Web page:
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Hunters and PoachersA Social and Cultural History of Unlawful Hunting in England 1485-1640$
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Roger B. Manning

Print publication date: 1993

Print ISBN-13: 9780198203247

Published to Oxford Scholarship Online: March 2012

DOI: 10.1093/acprof:oso/9780198203247.001.0001

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Conclusion: The Persistence of the Deer-Hunting Culture

Conclusion: The Persistence of the Deer-Hunting Culture

Chapter:
(p.232) 9 Conclusion: The Persistence of the Deer-Hunting Culture
Source:
Hunters and Poachers
Author(s):

ROGER B. MANNING

Publisher:
Oxford University Press
DOI:10.1093/acprof:oso/9780198203247.003.0010

This concluding chapter sums up the key findings of this study on the persistence of the deer-hunting culture in medieval England. It explains that the deer-hunting culture was already well established in the thirteenth century, and was considered a high-status pastime because it derived from royal favour and feudal privilege and exemplified the martial values of a warrior aristocracy. The chapter also suggests that a disproportionate number of those who were involved in poaching the king's deer in defiance of the forest law were of gentry status or higher.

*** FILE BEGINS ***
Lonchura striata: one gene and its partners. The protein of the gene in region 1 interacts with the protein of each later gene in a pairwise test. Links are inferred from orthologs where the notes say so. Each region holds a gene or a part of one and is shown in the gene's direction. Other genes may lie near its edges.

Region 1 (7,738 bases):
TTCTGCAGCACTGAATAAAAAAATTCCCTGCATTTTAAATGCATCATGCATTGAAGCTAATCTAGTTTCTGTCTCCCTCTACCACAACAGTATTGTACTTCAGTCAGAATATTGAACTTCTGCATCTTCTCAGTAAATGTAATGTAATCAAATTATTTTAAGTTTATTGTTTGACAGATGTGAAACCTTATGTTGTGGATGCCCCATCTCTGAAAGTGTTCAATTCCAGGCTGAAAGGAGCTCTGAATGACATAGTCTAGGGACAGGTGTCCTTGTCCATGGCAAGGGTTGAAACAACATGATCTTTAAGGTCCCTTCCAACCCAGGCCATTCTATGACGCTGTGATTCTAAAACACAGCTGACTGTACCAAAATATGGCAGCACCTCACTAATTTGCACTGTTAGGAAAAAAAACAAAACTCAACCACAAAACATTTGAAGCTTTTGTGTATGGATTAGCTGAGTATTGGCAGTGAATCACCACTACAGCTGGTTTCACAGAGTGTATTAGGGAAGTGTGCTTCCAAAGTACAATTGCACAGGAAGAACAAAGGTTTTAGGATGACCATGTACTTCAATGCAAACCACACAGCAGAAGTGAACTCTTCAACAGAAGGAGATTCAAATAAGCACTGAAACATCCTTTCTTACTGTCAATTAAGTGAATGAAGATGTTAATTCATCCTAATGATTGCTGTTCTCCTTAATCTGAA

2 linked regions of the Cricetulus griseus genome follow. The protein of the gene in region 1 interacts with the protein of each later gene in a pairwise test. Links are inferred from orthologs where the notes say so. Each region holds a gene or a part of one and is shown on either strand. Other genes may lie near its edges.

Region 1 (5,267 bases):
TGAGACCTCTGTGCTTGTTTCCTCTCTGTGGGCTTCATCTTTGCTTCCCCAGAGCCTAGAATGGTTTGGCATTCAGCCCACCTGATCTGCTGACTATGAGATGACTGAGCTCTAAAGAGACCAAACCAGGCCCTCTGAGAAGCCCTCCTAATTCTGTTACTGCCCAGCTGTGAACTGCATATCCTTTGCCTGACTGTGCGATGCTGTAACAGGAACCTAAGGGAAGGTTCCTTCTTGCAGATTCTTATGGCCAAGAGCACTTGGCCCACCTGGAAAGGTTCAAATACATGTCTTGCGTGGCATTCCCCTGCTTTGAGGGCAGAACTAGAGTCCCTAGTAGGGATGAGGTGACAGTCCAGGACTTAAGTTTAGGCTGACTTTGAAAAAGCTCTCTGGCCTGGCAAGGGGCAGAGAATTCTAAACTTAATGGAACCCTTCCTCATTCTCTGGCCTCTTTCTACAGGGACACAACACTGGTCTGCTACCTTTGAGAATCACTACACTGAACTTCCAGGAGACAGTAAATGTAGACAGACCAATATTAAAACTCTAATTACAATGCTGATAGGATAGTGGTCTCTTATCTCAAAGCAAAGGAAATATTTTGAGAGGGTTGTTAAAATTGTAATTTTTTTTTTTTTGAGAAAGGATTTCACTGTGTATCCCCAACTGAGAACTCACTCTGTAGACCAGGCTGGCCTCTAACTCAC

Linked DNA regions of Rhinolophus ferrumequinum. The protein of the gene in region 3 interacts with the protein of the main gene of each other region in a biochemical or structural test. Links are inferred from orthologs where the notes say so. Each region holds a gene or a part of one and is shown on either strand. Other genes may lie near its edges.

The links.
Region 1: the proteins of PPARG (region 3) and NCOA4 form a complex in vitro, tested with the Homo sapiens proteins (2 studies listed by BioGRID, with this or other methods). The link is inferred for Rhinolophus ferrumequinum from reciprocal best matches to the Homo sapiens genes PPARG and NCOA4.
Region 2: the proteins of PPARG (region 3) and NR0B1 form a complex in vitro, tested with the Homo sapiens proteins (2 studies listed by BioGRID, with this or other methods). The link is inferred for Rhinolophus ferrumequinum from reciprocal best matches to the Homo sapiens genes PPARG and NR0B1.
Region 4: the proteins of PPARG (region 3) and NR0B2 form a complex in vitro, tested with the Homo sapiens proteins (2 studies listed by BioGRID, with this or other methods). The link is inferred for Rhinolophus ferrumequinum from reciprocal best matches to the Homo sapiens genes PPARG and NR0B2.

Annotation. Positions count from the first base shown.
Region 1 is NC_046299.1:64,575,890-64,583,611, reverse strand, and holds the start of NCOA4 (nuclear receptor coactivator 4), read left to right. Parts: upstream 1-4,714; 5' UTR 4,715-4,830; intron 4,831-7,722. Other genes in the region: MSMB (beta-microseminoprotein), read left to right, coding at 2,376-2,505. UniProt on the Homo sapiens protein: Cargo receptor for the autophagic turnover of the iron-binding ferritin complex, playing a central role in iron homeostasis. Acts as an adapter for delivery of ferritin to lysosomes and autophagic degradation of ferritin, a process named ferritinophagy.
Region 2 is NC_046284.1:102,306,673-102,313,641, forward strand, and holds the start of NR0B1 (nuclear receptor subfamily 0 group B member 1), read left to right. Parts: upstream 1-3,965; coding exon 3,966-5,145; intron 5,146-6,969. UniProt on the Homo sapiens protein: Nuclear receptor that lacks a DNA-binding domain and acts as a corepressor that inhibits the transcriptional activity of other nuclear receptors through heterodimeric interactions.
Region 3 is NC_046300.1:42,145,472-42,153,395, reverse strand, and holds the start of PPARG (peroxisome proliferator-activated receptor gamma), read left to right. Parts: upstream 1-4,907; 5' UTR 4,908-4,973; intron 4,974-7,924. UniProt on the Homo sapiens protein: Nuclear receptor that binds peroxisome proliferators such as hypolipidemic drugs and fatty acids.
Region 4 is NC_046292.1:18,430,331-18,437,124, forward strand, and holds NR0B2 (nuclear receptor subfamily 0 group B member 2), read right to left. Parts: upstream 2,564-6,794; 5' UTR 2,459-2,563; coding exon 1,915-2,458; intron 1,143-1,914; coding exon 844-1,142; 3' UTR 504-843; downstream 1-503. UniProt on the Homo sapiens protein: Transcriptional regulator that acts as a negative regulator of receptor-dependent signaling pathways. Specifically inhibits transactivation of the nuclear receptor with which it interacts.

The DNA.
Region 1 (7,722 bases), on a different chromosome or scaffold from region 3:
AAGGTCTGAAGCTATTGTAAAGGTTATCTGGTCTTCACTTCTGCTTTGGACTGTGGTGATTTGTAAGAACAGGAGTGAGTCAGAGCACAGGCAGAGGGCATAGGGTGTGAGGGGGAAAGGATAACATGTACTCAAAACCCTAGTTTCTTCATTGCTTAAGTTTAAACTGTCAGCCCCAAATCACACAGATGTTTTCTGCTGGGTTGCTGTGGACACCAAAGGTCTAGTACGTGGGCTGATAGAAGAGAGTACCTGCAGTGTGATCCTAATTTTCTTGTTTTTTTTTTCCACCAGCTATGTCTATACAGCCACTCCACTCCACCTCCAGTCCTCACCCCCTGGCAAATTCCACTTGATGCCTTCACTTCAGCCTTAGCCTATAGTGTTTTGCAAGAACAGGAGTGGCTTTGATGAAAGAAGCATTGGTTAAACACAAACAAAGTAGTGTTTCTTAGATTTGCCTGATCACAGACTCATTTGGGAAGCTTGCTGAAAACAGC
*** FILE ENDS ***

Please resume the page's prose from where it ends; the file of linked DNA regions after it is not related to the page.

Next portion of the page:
Keywords:   deer-hunting culture, medieval England, high-status pastime, royal favour, feudal privilege, martial values, warrior aristocracy, poaching, gentry

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